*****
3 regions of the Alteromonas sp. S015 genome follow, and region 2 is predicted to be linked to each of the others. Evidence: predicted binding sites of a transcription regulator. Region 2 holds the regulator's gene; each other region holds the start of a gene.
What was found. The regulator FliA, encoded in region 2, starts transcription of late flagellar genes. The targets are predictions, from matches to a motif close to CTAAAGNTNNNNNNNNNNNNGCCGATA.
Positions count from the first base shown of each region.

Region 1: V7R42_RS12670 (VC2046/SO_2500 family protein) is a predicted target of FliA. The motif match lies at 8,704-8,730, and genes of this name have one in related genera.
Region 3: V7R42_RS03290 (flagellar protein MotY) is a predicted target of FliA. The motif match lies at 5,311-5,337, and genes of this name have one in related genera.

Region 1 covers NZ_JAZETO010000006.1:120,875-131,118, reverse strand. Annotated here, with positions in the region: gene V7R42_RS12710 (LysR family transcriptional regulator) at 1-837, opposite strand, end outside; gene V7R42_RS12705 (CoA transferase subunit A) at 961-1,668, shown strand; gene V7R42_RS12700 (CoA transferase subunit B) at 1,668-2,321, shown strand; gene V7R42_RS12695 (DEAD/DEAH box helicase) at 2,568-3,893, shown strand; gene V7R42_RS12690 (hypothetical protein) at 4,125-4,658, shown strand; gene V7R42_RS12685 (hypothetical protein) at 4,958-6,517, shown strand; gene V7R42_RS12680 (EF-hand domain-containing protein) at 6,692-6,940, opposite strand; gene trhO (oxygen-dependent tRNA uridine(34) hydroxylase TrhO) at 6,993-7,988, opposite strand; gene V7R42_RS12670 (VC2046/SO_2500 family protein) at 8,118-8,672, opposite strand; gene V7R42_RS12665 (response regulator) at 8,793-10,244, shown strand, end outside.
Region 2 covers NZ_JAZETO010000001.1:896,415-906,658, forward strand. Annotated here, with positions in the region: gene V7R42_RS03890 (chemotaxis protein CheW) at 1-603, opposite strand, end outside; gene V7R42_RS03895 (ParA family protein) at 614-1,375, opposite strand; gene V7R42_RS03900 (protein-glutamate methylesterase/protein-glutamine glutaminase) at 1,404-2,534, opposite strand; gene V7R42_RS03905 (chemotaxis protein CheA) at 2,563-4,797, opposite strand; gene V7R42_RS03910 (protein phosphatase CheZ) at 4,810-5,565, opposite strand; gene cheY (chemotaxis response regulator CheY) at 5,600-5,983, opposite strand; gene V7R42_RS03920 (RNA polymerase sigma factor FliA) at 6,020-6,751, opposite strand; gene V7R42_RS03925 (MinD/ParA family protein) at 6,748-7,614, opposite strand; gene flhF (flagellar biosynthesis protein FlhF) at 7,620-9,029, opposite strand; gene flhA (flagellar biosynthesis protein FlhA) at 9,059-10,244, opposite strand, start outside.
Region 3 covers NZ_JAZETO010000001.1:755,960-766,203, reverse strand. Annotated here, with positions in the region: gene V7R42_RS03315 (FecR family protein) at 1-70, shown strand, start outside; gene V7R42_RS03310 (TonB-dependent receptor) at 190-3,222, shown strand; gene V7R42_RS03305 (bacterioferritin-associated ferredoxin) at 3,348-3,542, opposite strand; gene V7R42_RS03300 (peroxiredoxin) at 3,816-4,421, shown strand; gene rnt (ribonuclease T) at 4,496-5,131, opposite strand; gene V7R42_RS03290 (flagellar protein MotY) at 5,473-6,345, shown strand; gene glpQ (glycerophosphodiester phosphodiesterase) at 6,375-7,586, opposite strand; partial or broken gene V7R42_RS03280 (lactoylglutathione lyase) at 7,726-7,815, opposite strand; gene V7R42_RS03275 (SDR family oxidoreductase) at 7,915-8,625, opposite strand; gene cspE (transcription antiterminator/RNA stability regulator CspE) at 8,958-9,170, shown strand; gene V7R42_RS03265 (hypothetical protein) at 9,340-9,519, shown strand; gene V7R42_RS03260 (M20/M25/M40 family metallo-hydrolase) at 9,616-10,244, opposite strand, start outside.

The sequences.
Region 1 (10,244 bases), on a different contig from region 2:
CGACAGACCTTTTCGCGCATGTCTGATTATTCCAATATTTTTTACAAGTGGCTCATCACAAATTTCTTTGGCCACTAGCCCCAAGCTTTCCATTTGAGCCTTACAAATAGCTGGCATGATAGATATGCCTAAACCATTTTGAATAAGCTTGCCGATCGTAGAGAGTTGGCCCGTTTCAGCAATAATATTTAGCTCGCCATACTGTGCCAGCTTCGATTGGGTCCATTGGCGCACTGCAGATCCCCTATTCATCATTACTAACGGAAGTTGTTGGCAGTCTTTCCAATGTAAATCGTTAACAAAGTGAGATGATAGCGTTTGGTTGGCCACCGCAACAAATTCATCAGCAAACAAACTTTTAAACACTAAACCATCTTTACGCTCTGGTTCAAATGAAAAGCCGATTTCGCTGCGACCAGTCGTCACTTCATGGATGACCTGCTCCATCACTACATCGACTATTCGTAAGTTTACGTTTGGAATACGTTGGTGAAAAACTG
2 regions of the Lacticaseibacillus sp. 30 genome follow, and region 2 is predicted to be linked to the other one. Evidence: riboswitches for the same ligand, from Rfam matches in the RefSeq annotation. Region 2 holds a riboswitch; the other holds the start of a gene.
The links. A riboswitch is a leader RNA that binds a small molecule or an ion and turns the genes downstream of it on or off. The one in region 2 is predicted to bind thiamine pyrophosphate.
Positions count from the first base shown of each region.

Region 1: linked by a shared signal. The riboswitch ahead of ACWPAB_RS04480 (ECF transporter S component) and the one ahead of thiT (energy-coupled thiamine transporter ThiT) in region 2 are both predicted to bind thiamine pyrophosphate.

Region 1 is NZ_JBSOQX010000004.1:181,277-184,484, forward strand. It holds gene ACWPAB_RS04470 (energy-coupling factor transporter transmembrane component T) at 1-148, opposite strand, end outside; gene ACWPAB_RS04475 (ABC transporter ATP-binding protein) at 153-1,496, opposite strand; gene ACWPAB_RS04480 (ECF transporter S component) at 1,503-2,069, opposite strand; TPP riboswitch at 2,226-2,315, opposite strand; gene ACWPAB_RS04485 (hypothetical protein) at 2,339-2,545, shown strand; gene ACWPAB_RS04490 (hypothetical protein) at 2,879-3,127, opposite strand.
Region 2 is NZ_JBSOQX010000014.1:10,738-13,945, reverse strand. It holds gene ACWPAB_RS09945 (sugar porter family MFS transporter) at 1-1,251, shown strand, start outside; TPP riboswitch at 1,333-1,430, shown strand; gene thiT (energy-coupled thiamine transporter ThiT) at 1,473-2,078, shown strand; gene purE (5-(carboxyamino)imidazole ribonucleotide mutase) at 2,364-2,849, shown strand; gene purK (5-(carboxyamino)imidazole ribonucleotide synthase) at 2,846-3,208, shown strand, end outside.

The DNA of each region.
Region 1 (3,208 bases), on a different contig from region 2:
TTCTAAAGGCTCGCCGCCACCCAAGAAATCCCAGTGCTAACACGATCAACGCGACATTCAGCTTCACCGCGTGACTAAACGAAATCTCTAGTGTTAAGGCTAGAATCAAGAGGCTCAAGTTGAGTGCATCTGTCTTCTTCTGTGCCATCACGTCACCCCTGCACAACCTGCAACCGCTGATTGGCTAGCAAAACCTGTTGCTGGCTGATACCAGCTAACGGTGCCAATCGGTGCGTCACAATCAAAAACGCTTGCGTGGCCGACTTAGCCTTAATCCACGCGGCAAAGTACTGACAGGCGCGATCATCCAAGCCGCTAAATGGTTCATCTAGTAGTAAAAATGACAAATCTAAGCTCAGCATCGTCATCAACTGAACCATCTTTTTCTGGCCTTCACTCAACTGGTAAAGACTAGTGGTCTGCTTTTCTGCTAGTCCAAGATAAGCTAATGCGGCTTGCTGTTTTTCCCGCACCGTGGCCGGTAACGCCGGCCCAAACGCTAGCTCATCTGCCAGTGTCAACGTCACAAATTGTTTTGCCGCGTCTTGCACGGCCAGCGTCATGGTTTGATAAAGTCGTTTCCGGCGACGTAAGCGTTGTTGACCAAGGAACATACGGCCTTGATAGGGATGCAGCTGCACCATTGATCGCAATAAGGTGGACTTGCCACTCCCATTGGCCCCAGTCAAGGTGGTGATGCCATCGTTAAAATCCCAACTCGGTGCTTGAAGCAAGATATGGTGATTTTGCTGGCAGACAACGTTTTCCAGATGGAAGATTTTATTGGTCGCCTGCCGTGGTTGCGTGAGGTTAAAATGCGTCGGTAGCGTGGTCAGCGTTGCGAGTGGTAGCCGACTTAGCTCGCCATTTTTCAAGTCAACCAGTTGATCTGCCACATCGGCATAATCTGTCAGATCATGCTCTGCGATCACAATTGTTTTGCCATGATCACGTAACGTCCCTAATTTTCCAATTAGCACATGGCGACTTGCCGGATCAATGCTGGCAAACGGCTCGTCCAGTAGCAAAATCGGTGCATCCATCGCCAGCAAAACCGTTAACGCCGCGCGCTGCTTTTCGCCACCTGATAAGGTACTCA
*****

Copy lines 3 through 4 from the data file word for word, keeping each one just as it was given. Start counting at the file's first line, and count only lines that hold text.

Positions count from the first base shown of each region.

Region 1: V7R42_RS12670 (VC2046/SO_2500 family protein) is a predicted target of FliA. The motif match lies at 8,704-8,730, and genes of this name have one in related genera.